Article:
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Today's Word

Yesterday's Word



Aug 12, 2002
This week's theme
Red-herring words

This week's words

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with Anu Garg

Just about three feet above the floor, a number of crayon murals had been on exhibit on our living room wall for many months. I had been assigned to paint over them and finally the day came when (rather reluctantly) I got hold of some paint and a brush. As I finished applying the second coat of paint to the patch of the wall where once the artwork stood, my pre-school-age daughter delivered her expert opinion, "This doesn't look much gooder." Ability to spot patterns helps us immensely when learning words: sweet/sweeter, hot/hotter, good/ ... but there are times we fall into gotchas.

At first glance, it would appear that the word undulate is the opposite of "dulate". But you can't dulate no matter how hard you try. Sorry, but there is no such verb. This week's AWAD features words which lead us into pitfalls if we try to deduce their meaning by guessing.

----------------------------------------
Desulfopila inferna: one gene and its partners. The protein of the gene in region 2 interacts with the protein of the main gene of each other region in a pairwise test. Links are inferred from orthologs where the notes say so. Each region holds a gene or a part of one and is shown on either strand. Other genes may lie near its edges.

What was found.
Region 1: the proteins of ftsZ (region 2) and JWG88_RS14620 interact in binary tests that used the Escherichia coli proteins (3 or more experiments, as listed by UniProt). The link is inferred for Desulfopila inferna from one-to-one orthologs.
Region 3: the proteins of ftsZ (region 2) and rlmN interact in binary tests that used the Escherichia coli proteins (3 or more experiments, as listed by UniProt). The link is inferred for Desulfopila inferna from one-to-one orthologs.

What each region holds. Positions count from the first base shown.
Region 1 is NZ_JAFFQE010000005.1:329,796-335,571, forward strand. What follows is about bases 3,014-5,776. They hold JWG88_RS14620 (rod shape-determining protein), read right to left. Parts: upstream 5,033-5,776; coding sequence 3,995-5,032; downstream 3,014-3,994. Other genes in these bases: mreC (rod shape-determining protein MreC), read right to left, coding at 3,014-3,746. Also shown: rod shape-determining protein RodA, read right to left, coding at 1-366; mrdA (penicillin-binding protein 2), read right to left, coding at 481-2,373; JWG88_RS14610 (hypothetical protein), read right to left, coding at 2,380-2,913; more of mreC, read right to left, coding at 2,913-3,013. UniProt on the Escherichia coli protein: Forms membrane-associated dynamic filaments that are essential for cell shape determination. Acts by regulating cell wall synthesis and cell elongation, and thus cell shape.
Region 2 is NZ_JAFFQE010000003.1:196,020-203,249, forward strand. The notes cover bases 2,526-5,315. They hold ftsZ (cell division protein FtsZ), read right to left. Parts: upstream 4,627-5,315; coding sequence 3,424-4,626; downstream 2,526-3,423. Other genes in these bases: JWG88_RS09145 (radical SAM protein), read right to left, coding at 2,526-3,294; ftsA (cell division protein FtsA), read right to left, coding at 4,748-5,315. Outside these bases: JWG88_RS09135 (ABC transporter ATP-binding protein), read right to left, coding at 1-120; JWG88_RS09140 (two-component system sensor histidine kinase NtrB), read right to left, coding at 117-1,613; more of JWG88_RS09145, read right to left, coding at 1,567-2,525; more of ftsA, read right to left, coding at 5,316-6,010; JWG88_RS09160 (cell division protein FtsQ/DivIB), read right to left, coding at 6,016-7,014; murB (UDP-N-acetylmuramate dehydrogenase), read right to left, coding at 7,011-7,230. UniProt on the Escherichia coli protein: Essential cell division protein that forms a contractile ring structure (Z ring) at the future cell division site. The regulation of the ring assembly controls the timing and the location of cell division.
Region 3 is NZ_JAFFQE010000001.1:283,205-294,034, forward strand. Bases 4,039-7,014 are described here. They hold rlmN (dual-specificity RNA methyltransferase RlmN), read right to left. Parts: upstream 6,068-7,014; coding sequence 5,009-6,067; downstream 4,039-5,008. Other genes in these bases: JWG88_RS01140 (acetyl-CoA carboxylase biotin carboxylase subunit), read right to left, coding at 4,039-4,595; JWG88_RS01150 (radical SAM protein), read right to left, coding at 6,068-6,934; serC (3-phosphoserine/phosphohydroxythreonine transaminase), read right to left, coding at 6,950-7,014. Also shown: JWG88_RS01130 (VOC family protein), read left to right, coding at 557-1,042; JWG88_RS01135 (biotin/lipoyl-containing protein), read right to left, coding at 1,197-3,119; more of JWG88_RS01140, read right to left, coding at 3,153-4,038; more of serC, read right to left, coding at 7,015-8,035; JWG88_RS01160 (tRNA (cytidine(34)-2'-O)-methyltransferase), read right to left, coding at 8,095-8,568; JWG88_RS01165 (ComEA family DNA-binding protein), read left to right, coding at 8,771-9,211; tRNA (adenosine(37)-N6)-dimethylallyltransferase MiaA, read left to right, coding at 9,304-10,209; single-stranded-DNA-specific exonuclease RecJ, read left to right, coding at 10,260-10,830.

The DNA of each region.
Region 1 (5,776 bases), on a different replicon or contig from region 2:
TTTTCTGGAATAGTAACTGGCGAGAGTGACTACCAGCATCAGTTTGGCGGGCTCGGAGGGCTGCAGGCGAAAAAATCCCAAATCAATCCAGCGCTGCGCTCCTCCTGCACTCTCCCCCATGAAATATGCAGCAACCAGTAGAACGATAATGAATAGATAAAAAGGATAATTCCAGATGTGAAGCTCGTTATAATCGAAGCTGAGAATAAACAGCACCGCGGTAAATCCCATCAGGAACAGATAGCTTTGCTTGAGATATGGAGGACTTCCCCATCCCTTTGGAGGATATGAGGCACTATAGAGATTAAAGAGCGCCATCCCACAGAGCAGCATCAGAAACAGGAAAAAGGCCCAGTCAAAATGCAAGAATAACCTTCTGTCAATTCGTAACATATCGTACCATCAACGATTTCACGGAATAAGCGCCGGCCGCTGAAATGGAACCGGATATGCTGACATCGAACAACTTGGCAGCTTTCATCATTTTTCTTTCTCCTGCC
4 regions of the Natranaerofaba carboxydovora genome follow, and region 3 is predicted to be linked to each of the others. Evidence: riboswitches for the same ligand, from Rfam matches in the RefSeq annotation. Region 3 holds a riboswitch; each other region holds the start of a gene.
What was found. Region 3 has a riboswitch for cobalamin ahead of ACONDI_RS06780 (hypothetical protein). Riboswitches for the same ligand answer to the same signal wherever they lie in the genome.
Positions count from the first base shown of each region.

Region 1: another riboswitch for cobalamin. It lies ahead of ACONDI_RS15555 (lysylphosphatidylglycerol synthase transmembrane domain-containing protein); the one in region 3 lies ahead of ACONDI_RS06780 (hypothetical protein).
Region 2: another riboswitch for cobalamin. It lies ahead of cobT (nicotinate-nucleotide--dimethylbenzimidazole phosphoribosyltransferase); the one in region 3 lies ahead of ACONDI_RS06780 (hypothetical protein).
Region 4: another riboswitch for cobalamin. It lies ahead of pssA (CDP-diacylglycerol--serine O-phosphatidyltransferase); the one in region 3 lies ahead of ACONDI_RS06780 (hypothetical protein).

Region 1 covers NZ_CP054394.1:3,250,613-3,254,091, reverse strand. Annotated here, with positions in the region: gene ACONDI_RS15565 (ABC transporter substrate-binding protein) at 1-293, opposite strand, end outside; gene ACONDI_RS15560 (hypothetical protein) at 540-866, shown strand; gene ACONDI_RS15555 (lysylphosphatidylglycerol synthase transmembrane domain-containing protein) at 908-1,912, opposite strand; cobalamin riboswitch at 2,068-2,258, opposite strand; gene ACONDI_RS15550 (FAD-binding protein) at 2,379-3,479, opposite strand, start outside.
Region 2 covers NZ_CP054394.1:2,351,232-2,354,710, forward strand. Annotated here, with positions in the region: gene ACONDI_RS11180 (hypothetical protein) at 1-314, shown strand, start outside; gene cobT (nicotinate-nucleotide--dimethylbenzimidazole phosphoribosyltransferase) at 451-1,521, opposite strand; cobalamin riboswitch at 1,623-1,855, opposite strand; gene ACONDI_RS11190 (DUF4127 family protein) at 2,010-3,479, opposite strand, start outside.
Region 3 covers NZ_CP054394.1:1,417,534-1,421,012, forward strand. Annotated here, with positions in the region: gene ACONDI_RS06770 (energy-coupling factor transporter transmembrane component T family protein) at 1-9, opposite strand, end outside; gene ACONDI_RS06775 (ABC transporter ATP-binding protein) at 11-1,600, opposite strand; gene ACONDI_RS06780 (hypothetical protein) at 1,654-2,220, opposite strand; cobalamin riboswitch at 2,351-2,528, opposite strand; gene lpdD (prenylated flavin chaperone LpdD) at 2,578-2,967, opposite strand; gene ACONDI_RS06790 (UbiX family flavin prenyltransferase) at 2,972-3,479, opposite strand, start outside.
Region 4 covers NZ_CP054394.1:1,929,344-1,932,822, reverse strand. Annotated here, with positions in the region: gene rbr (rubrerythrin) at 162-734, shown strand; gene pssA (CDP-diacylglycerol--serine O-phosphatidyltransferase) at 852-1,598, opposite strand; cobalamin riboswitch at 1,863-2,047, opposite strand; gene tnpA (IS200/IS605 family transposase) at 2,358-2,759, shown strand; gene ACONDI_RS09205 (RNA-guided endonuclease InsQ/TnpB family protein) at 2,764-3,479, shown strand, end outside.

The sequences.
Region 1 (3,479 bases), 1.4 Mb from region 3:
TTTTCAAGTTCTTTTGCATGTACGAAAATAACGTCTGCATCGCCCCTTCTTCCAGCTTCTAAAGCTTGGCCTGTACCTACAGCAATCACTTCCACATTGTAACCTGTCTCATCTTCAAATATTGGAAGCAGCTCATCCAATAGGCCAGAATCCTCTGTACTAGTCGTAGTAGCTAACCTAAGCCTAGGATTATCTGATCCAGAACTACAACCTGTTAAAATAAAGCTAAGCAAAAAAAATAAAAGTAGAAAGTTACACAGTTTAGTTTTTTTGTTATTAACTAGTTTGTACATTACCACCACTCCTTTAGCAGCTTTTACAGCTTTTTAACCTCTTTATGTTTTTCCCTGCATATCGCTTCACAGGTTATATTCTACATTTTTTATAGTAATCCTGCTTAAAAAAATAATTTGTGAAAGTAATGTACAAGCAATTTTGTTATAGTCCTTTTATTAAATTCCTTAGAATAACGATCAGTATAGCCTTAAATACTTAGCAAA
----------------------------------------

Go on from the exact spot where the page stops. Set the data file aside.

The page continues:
I know why I felt badder after the paint job... I'll take a crayon painting over a squeaky-clean wall any day.


Pronunciation RealAudio

undulate (UN-juh-layt, UN-dyuh-) verb tr., intr.

To move or to cause to move in a wavy motion.

undulate (UN-juh-lit, UN-dyuh-) adjective

Having a wavy appearance.

[From Latin undulatus (waved), diminutive of unda (wave).]

"Named the North, East and West Course with lakes and undulating terrain, play is difficult on the East section, with the West providing the exact opposite huge fairways, allowing many a wild shot."
Sir Buaya; Tee Up For a Great Year Ahead; Malaysian Business; Jan 1, 2002.

"Mackerel sharks swim by swinging only their tails, whereas cat sharks undulate their entire bodies."
Ryosuke Motani; Rulers of the Jurassic Seas; Scientific American; Dec 1, 2000.


If the gods listened to the prayers of men, all humankind would quickly perish since they constantly pray for many evils to befall one another. -Epicurus, philosopher (c. 341-270 BCE)

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